WikiLeaks founder Julian Assange could soon face charges in a U.S. courtroom as Justice Department officials are preparing to prosecute the whistleblower currently holed up in an Ecuadorian embassy in London since 2012, The Wall Street Journal reports.
A public indictment is being weighed as officials believe a detailed explanation of the evidence against Assange could give Ecuadorian authorities a reason to turn him over.
U.S. intelligence agencies believe WikiLeaks coordinated with Russian hackers to release hundreds of stolen emails from the Democratic National Committee during the 2016 presidential election, giving President Donald Trump a boost late in the race, though the exact charges the DOJ would pursue against Assange remain unclear.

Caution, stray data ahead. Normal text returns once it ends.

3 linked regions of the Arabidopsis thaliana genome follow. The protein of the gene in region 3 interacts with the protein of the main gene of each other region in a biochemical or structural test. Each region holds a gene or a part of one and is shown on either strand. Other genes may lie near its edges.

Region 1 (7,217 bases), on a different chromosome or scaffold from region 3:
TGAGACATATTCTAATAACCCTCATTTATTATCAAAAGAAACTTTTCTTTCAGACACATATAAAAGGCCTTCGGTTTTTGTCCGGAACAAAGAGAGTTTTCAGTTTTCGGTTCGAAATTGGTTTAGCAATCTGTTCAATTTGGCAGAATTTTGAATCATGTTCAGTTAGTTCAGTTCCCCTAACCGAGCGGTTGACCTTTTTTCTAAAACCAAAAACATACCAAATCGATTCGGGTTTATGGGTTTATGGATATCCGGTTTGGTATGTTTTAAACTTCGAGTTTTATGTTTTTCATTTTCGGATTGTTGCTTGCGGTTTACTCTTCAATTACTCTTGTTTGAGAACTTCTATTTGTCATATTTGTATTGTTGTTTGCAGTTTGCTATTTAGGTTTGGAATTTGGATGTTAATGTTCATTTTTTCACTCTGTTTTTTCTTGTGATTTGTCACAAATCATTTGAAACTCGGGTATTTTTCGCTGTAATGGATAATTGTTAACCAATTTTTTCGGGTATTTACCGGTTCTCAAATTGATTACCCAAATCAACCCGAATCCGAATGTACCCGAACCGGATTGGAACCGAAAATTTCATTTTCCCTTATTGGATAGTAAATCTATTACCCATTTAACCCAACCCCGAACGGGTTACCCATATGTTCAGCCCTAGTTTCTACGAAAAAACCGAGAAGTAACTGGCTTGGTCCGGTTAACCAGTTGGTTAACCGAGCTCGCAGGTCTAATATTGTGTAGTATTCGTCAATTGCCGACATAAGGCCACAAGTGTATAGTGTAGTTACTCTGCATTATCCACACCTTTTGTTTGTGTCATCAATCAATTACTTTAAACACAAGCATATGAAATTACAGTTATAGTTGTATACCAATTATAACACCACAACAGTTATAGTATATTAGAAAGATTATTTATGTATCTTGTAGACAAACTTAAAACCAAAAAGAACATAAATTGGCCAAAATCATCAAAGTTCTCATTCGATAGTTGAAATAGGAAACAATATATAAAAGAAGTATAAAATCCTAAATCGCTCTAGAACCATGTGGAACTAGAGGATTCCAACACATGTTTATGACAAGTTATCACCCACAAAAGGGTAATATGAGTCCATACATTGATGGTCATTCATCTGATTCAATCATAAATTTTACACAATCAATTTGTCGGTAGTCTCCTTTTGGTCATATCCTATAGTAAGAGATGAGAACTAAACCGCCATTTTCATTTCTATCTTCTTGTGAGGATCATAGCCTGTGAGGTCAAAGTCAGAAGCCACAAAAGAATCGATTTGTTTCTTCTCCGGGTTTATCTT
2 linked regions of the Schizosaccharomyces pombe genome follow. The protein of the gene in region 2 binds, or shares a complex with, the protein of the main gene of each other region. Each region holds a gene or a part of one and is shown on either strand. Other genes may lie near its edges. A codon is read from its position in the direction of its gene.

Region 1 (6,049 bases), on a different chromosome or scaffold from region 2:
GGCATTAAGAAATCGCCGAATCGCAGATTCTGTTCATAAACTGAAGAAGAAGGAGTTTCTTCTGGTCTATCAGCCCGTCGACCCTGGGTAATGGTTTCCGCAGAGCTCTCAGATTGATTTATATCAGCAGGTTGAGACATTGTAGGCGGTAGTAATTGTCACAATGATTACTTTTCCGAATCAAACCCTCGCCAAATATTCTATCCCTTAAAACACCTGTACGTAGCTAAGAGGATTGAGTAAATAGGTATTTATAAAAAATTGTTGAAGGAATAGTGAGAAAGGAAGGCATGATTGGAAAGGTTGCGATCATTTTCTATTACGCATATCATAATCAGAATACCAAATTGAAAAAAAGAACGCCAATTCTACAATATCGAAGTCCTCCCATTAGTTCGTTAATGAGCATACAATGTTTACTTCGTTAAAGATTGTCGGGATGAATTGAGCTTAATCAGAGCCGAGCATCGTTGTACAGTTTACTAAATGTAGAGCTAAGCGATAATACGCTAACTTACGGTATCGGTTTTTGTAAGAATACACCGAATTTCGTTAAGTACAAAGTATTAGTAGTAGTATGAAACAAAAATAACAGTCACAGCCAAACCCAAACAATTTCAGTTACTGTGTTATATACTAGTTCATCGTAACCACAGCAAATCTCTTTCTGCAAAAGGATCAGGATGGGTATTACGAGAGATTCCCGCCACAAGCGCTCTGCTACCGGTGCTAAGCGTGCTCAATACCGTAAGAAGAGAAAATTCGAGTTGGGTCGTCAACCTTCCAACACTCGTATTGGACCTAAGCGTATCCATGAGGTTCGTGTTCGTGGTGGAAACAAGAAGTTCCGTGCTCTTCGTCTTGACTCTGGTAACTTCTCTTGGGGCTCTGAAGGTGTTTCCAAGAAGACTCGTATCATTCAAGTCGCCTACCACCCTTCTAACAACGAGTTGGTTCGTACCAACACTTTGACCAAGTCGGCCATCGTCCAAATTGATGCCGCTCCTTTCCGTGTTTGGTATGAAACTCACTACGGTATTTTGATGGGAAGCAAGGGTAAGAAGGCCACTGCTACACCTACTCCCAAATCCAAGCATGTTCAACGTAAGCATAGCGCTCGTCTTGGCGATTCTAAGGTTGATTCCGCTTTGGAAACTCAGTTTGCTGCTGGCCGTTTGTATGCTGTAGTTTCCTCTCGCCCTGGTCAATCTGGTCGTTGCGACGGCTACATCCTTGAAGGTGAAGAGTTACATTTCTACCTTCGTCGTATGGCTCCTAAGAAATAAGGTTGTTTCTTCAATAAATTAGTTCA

The Journal speculated Assange could face charges related to the Espionage Act, which prohibits individuals from disclosing national defense-related information.
Ecuadorian officials have not been too pleased of hosting Assange, with newly elected President Lenin Moreno calling him a "stone in our shoe."
Assange has lived in the Ecuadorean embassy since receiving political asylum from the country in 2012 after he fled Sweden over allegations over sexual assault and rape. He still faces arrest in Sweden for breaching bail conditions.
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